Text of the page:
Any tasks that you have already created pre version 4.3 will need to be updated to work with this approach. For more information on how a Middleware pipeline works please read Microsoft information:

Cachable Changes

One of the many great features of Glass.Mapper is the ability to cache your models and then reuse them almost anywhere in your solution. However this came with one restriction, you need to turn off lazy loading for any properties that referenced other Sitecore items. This was to ensure that all data was loaded in the same context as the originally requested model. A model would look like this:

public class MyModel {
   public virtual MyParent Parent { get; set; }
   public virtual MyChild Children {get; set; }

This solution had several problems:

  • Remembering to add IsLazy = false to the correct properties.
  • The class isn’t reusable in scenarios where Lazy Loading should be enabled.
  • Linked classes, e.g. MyParent and MyChild in the example, may contain further properties where lazy loading needs to be disabled.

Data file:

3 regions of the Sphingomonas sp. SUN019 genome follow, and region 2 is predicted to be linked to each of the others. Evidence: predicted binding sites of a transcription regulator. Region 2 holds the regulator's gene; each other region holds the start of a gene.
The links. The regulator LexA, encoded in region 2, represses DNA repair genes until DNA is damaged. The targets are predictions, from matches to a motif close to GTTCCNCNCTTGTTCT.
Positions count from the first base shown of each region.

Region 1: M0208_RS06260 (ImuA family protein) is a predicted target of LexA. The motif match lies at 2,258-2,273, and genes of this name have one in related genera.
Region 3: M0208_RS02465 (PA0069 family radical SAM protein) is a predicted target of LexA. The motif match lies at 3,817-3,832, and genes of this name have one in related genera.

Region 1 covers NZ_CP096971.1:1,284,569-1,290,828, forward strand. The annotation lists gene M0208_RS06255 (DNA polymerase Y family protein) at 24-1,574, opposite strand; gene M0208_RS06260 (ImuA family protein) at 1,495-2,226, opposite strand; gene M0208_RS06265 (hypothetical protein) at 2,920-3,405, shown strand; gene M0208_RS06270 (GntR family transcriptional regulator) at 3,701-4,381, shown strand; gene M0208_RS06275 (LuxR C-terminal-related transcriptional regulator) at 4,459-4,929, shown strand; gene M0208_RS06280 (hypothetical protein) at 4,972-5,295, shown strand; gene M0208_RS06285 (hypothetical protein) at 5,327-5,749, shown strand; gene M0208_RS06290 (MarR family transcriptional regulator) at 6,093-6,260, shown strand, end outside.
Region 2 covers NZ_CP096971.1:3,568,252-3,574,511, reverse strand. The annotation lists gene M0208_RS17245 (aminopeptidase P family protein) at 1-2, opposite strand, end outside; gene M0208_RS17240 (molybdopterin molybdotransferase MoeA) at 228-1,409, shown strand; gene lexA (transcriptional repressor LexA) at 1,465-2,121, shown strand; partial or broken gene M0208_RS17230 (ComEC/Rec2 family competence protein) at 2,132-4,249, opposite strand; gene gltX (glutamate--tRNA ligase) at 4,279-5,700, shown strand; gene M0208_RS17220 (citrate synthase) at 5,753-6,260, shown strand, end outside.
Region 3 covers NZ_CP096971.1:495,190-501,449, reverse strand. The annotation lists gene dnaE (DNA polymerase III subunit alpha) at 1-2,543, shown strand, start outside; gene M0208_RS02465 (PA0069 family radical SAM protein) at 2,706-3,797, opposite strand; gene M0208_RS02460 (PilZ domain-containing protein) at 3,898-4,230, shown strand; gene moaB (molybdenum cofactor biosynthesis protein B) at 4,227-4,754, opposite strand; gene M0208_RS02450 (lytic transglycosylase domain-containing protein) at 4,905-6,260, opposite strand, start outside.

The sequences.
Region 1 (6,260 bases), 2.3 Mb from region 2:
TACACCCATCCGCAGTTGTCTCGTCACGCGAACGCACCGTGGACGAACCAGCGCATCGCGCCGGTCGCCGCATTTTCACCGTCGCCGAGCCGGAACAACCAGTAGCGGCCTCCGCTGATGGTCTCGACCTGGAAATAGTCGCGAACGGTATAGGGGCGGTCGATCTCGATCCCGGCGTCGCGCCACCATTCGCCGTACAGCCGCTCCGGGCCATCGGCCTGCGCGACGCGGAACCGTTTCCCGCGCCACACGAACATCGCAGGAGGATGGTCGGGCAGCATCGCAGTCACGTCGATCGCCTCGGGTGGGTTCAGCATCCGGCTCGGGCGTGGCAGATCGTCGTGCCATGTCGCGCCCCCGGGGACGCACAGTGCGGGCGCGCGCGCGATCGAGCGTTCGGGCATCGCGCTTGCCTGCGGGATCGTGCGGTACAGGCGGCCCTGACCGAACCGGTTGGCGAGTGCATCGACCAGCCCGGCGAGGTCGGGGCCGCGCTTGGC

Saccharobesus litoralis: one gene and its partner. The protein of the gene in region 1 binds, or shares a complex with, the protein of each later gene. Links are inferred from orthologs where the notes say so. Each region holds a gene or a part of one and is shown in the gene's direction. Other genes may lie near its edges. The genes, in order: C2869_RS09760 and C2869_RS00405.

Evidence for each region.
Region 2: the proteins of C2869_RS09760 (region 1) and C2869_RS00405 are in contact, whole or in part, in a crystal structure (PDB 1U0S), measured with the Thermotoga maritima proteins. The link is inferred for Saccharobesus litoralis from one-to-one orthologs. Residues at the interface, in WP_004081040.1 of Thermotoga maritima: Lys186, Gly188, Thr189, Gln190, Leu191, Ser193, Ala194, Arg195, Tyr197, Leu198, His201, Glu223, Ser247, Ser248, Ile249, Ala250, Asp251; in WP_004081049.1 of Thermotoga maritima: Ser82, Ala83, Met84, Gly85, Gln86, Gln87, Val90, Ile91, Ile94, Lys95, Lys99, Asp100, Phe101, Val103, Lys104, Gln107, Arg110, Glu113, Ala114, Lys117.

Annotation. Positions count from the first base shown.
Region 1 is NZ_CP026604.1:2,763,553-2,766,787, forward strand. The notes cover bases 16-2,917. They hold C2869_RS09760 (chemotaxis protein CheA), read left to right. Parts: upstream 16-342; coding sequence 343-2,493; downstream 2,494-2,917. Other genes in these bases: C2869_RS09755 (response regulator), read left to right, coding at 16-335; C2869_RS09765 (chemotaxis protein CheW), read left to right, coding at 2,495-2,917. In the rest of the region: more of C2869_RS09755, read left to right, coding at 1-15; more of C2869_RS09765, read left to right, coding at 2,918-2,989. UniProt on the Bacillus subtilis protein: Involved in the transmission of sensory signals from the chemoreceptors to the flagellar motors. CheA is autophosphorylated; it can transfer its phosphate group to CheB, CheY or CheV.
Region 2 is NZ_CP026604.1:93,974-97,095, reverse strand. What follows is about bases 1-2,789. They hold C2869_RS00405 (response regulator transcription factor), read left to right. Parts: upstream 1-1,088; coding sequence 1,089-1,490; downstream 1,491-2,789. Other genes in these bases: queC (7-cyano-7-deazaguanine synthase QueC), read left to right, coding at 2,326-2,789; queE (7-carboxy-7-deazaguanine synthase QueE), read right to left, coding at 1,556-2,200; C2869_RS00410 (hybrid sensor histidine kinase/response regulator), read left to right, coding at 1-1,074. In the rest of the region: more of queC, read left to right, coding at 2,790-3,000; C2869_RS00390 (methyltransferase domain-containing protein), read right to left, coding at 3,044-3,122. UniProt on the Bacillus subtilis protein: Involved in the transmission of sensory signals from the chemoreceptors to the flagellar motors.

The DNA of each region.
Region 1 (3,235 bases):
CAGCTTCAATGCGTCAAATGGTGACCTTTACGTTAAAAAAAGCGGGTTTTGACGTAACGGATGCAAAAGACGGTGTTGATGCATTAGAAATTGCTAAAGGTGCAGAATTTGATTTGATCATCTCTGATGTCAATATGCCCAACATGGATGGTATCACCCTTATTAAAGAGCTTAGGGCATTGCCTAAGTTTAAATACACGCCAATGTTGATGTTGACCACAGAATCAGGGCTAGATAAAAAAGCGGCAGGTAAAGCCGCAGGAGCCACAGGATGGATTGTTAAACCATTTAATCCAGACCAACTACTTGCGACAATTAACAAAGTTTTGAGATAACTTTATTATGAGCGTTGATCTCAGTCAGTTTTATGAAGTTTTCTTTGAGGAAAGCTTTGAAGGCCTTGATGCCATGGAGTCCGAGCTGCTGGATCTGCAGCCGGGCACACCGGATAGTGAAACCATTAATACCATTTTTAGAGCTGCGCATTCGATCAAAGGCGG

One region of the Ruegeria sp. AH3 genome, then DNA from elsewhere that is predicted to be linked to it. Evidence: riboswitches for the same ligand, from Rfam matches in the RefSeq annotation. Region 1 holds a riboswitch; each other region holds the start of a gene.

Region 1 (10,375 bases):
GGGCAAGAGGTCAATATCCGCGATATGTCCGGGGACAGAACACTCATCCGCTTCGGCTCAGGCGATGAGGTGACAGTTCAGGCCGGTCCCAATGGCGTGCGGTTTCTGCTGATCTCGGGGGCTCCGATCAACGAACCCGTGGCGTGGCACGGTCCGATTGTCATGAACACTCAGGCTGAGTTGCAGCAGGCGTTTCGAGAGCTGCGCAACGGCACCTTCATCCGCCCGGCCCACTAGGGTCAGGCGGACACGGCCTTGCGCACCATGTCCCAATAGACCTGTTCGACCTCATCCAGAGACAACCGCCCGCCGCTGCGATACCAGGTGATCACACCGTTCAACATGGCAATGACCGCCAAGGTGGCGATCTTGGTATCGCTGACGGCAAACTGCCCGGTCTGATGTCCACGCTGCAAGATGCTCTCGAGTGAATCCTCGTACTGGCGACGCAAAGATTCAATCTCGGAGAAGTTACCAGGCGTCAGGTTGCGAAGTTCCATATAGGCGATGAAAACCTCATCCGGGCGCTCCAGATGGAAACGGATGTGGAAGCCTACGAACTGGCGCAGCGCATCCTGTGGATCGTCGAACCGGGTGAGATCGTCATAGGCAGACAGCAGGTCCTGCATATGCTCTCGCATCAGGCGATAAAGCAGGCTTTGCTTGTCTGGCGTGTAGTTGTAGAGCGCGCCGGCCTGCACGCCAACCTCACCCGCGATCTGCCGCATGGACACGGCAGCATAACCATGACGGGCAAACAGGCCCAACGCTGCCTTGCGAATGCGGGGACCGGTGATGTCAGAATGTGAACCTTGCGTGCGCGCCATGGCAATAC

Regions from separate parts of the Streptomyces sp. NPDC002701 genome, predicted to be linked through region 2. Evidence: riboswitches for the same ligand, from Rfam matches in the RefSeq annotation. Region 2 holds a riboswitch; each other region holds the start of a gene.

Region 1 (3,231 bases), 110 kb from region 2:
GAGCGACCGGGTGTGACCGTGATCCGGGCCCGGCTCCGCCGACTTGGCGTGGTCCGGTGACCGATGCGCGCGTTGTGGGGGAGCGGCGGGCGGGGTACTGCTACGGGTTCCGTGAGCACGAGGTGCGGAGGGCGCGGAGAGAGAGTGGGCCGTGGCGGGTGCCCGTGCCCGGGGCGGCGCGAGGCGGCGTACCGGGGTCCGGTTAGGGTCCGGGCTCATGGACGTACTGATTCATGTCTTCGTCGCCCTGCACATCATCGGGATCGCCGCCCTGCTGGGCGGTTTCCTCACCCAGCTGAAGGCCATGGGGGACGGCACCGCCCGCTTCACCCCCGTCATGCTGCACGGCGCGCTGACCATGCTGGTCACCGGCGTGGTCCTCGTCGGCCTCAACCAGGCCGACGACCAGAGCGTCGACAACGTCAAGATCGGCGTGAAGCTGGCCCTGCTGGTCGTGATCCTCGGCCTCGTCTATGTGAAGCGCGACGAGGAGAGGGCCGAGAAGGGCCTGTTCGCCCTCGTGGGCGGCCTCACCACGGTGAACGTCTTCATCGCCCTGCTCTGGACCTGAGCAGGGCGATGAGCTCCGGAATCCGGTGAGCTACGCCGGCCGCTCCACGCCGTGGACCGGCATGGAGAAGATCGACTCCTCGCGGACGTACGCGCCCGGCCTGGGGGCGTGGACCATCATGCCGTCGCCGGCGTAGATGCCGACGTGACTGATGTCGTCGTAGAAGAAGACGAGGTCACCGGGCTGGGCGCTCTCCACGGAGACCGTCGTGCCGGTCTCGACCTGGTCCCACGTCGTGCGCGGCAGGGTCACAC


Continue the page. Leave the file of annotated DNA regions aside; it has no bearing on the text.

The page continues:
• To easy to make a mistake.

In this release we have introduced the DisableLazyLoading class. If your model has been marked as Cachable then we will automatically disable lazy loading while the model is constructed which includes all models generated via property references. Therefore if your mark a model as cachable you no longer need to set the IsLazy = false flag. We have also added a depth check mechanism that attempts to detect if a cached model contains a loop. This is achieved by counting the depth of the models created, for example the requested model is at depth 1, a model mapped to a property of this model is depth 2, a model mapped to that model is depth 3 and so on. The depth check allows a maximum depth of 8 before throwing an exception.

If you wish to disable these new features you can use the following code:

            var factory =
                dependencyResolver.ObjectConstructionFactory as AbstractConfigFactory<AbstractObjectConstructiontask>;
            config.EnableLazyLoadingForCachableModels = true;

This feature can be controlled by the config setting EnableLazyLoadingForCachableModels which is set to true by default.

Diagnostic Changes